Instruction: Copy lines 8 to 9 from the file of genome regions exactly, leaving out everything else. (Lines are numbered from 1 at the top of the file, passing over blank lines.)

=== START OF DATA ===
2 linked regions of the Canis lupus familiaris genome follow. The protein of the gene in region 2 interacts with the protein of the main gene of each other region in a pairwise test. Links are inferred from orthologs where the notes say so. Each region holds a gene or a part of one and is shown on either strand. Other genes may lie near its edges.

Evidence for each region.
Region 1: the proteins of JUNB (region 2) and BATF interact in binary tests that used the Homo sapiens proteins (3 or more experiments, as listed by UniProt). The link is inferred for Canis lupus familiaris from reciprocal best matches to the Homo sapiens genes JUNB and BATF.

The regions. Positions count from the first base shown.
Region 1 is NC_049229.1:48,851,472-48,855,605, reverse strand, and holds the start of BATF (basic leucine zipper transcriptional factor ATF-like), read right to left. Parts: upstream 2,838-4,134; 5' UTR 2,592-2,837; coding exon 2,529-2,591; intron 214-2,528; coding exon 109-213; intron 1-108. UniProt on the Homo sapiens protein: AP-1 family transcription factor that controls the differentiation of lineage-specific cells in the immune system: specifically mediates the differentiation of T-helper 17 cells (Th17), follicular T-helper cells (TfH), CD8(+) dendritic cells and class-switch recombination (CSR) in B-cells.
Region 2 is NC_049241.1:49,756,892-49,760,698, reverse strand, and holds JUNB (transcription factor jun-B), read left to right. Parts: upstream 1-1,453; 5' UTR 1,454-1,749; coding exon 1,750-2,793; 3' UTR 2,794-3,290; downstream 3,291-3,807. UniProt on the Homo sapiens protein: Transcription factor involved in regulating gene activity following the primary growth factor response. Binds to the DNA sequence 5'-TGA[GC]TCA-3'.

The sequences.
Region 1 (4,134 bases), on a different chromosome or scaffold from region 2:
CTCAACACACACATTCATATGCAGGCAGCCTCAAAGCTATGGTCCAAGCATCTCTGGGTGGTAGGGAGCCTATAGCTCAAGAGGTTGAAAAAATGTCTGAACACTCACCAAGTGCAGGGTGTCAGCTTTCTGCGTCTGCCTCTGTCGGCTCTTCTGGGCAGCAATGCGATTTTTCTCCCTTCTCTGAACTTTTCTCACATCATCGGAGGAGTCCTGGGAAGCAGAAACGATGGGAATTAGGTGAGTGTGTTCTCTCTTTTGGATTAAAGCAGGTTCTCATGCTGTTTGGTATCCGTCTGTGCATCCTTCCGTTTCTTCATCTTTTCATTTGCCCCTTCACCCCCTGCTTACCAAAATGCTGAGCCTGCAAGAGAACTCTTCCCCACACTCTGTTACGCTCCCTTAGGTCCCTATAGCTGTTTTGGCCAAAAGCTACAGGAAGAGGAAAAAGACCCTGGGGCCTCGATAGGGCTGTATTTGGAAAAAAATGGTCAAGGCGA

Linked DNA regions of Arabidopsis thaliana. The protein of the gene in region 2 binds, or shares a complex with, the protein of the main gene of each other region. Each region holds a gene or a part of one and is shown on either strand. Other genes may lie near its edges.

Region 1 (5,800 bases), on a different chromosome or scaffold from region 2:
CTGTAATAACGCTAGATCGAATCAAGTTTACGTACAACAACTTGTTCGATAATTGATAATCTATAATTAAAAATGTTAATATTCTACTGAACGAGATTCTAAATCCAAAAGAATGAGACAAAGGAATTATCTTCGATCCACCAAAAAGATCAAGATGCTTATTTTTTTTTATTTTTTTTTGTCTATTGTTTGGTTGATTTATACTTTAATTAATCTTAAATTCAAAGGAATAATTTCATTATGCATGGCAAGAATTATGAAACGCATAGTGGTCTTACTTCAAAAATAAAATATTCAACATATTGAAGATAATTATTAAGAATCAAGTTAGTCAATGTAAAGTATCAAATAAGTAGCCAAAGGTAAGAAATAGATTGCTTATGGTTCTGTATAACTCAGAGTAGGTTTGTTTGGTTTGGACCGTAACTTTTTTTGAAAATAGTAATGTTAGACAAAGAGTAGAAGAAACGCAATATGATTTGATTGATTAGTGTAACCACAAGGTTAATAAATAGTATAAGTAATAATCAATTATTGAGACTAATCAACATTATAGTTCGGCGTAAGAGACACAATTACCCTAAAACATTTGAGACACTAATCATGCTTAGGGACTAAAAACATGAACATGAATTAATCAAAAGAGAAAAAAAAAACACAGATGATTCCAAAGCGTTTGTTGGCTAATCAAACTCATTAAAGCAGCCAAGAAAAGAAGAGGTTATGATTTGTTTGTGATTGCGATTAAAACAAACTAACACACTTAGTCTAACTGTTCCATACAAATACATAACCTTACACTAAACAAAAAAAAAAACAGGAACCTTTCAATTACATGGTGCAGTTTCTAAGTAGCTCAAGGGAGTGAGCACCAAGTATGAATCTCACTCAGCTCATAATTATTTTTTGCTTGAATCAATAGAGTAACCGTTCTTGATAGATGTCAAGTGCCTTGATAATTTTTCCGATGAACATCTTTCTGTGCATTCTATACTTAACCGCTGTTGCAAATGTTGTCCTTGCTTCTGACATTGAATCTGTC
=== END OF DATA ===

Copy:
Region 1 (4,134 bases), on a different chromosome or scaffold from region 2:
CTCAACACACACATTCATATGCAGGCAGCCTCAAAGCTATGGTCCAAGCATCTCTGGGTGGTAGGGAGCCTATAGCTCAAGAGGTTGAAAAAATGTCTGAACACTCACCAAGTGCAGGGTGTCAGCTTTCTGCGTCTGCCTCTGTCGGCTCTTCTGGGCAGCAATGCGATTTTTCTCCCTTCTCTGAACTTTTCTCACATCATCGGAGGAGTCCTGGGAAGCAGAAACGATGGGAATTAGGTGAGTGTGTTCTCTCTTTTGGATTAAAGCAGGTTCTCATGCTGTTTGGTATCCGTCTGTGCATCCTTCCGTTTCTTCATCTTTTCATTTGCCCCTTCACCCCCTGCTTACCAAAATGCTGAGCCTGCAAGAGAACTCTTCCCCACACTCTGTTACGCTCCCTTAGGTCCCTATAGCTGTTTTGGCCAAAAGCTACAGGAAGAGGAAAAAGACCCTGGGGCCTCGATAGGGCTGTATTTGGAAAAAAATGGTCAAGGCGA